BioTorrents: A File Sharing Service for Scientific Data

Morgan G. I. Langille*, Jonathan A. Eisen
Genome Center, University of California Davis, Davis, California, United States of America

The transfer of scientific data has emerged as a significant challenge, as datasets continue to grow in size and demand for open access sharing increases. Current methods for file transfer do not scale well for large files and can cause long transfer times. In this study we present BioTorrents, a website that allows open access sharing of scientific data and uses the popular BitTorrent peer-to-peer file sharing technology. BioTorrents allows files to be transferred rapidly due to the sharing of bandwidth across multiple institutions and provides more reliable file transfers due to the built-in error checking of the file sharing technology. BioTorrents contains multiple features, including keyword searching, category browsing, RSS feeds, torrent comments, and a discussion forum. BioTorrents is available at
Citation: Langille MGI, Eisen JA (2010) BioTorrents: A File Sharing Service for Scientific Data. PLoS ONE 5(4): e10071. doi:10.1371/journal.pone.0010071 Editor: Jason E. Stajich, University of California Riverside, United States of America Received January 16, 2010; Accepted March 17, 2010; Published April 14, 2010 Copyright: ß 2010 Langille, Eisen. This is an open-access article distributed under the terms of the Creative Commons Attribution License, which permits unrestricted use, distribution, and reproduction in any medium, provided the original author and source are credited. Funding: This research was funded by a grant from the Gordon and Betty Moore Foundation ( #1660. The funders had no role in study design, data collection and analysis, decision to publish, or preparation of the manuscript. Competing Interests: The authors have declared that no competing interests exist. * E-mail:

The amount of data being produced in the sciences continues to expand at a tremendous rate[1]. In parallel, and also at an increasing rate, is the demand to make this data openly available to other researchers, both pre-publication[2] and post-publication[3]. Considerable effort and attention has been given to improving the portability of data by developing data format standards[4], minimal information for experiment reporting[5–8], data sharing polices[9], and data management[10–13]. However, the practical aspect of moving data from one location to another has relatively stayed the same; that being the use of Hypertext Transfer Protocol (HTTP) [14] or File Transfer Protocol (FTP) [15]. These protocols require that a single server be the source of the data and that all requests for data be handled from that single location (Fig. 1A). In addition, the server of the data has to have a large amount of bandwidth to provide adequate download speeds for all data requests. Unfortunately, as the number of requests for data increases and the provider’s bandwidth becomes saturated, the access time for each data request can increase rapidly. Even if bandwidth limitations are very large, these file transfer methods require that the data is centrally stored, making the data inaccessible if the server malfunctions. Many different solutions have been proposed to help with many of the challenges of moving large amounts of data. Bio-Mirror ( was started in 1999 and consists of several servers sharing the same identical datasets in various countries. Bio-mirror improves on download speeds, but requires that the data be replicated across all servers, is restricted to only very popular genomic datasets, and does not include the fast growing datasets such as the Sequence Read Archive (SRA) ( The Tranche Project ( is the software behind the Proteome Commons ( proteomics repository. The focus of the Tranche Project is to provide a secure repository that can be shared across multiple servers. Considering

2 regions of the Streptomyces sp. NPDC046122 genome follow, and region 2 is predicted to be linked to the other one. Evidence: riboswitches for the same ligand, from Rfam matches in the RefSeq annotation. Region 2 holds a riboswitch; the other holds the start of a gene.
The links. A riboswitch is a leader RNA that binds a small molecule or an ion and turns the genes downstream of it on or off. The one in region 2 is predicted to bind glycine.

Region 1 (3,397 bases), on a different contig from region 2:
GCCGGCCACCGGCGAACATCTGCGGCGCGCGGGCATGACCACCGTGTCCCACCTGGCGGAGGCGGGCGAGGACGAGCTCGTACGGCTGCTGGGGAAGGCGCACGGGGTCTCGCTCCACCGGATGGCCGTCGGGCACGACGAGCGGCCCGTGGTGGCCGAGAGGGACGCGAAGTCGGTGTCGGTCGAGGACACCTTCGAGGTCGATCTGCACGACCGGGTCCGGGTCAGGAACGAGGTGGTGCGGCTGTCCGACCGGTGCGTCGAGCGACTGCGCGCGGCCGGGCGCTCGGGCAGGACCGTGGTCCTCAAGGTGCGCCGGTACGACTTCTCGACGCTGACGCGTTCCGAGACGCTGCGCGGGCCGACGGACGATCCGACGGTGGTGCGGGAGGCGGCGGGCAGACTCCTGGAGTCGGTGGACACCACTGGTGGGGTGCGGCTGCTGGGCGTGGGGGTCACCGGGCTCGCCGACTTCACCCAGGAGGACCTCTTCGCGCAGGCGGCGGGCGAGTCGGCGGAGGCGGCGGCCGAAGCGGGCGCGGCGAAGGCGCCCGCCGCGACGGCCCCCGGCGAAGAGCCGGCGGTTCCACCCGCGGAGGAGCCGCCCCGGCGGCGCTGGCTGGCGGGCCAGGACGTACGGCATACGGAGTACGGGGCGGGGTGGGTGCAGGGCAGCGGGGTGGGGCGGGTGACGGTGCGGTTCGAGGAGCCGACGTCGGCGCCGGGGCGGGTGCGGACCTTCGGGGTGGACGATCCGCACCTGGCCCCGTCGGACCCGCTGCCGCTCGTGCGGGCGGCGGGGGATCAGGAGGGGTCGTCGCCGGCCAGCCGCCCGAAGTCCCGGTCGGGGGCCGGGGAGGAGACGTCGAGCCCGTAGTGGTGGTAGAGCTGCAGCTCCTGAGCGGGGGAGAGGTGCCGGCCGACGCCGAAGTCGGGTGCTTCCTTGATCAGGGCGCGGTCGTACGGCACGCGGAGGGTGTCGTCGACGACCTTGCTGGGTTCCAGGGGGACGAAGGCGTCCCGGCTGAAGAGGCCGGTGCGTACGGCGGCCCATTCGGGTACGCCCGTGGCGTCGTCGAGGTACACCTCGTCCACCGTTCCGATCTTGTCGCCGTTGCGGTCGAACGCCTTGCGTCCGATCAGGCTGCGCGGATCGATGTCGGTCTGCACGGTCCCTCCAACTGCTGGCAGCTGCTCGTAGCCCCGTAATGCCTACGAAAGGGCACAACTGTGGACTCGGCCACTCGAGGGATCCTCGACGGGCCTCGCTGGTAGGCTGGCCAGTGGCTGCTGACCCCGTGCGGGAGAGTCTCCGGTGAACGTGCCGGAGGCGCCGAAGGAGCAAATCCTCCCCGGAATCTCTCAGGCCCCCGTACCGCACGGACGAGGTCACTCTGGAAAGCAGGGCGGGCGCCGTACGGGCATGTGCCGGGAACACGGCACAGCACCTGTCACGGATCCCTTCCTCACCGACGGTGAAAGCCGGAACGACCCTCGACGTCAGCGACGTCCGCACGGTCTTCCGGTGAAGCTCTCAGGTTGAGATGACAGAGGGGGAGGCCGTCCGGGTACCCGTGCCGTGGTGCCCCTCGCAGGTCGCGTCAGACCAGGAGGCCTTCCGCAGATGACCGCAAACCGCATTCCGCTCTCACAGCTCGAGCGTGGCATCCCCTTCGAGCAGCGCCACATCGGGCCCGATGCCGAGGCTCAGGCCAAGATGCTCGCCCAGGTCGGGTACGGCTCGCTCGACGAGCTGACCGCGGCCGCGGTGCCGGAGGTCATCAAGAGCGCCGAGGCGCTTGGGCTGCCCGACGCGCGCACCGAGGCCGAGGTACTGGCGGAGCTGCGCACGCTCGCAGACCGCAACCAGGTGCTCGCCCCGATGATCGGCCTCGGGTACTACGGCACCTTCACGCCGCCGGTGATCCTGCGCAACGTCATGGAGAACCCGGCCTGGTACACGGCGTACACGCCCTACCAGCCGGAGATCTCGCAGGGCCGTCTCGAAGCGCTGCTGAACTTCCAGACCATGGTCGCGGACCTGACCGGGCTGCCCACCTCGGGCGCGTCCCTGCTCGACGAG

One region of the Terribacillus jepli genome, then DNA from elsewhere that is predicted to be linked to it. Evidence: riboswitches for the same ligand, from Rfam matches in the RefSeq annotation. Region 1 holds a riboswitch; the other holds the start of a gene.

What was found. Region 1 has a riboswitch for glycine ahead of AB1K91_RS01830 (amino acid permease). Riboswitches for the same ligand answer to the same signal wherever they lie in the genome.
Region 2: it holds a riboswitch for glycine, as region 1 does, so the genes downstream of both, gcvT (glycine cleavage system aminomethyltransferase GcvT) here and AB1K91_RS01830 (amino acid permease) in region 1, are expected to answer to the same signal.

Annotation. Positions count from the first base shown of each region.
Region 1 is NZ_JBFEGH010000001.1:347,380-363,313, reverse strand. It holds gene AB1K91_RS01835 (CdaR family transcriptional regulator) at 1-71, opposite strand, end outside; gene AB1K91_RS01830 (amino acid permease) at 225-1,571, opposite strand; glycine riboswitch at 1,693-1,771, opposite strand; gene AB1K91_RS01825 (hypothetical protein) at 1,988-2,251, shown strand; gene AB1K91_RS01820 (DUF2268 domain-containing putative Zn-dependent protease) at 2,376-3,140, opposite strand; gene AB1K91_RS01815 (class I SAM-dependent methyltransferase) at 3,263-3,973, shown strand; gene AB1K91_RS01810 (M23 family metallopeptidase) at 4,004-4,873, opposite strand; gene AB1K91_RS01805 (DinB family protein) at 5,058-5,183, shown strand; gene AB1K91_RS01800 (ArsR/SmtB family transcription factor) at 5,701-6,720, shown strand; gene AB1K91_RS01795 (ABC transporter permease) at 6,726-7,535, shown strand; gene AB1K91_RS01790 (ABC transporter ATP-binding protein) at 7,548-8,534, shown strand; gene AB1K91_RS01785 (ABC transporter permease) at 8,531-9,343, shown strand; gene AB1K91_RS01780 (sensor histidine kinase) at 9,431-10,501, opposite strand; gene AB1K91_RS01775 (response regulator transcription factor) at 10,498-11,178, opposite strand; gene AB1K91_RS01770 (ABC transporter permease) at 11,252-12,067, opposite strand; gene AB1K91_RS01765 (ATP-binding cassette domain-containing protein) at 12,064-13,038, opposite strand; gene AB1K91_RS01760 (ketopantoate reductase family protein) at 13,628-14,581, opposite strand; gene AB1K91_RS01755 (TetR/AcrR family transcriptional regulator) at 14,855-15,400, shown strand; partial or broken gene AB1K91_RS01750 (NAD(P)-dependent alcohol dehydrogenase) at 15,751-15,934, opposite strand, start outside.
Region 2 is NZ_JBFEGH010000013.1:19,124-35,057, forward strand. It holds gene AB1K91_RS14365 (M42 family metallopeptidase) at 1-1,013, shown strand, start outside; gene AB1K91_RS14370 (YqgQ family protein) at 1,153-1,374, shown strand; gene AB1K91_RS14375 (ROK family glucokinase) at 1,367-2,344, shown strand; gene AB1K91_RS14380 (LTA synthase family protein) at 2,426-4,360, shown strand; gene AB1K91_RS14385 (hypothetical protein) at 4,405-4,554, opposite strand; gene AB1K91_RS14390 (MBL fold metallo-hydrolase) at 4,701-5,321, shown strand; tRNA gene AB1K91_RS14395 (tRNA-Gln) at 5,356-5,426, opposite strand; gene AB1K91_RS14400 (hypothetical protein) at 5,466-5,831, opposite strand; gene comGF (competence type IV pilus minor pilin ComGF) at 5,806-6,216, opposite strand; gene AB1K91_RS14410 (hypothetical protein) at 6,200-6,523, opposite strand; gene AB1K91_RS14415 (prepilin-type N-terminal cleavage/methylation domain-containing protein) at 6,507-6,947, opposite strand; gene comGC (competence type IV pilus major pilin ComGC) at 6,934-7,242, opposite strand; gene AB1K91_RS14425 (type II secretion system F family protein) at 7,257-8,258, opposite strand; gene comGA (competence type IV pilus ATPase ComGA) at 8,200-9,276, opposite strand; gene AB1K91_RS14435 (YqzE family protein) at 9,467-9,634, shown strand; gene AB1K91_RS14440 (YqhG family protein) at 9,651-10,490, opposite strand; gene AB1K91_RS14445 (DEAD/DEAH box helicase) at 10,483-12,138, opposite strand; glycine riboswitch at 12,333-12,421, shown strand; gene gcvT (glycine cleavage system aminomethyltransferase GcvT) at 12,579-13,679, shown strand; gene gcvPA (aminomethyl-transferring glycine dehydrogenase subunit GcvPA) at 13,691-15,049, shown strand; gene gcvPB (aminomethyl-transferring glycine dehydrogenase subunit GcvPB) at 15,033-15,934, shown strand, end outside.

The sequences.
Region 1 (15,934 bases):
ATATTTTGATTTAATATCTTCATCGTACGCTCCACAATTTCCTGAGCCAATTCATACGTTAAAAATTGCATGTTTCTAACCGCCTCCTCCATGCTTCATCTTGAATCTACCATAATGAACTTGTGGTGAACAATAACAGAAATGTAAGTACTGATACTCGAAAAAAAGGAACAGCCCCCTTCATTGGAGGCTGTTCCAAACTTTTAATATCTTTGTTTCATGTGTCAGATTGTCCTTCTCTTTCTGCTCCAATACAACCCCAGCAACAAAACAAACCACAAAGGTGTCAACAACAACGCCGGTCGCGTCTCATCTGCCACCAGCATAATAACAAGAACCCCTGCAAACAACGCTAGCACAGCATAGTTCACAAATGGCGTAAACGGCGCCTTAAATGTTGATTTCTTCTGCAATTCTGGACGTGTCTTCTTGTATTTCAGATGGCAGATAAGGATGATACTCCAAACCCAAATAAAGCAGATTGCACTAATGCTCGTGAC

PLoS ONE | 1

that all bandwidth is provided by these dedicated Tranche servers, considerable administration and funding is necessary in order to maintain such a service. An alternative to these repository-like resources is to use a peer-to-peer file transfer protocol. These peerto-peer networks allow the sharing of datasets directly with each other without the need for a central repository to provide the data hosting or bandwidth for downloading. One of the earliest and most popular peer-to-peer protocols is Gnutella ( which is the protocol behind many popular file sharing clients such as LimeWire (http://www., Shareaza (, and BearShare ( Unfortunately, this protocol was centered on sharing individual files and does scale well for sharing very large files. In comparison, the BitTorrent protocol [16] handles large files very well, is actively being developed, and is a very popular method for data transfer. For example, BitTorrent can be used to transfer data from the Amazon Simple Storage Service (S3) ( s3/), is used by Twitter ( as a method to distribute files to a large number of servers ( murder), and for distributing numerous types of media. The BitTorrent protocol works by first splitting the data into small pieces (usually 514 Kb to 2 Mb in size), allowing the large dataset to be distributed in pieces and downloaded from various sources (Fig. 1B). A checksum is created for each file piece to verify the integrity of the data being received and these are stored within a small ‘‘torrent’’ file. The torrent file also contains the address of one or more ‘‘trackers’’. The tracker is responsible for maintaining a list of clients that are currently sharing the torrent, so that clients can make direct connections with other clients to obtain the data. A BitTorrent software client (see Table 1) uses the data in the torrent file to contact the tracker and allow transferring of the data between computers containing either full or partial copies of the dataset. Therefore, bandwidth is shared and distributed among all computers in the transaction instead of a single source providing all of the required bandwidth. The sum of available bandwidth grows as the number of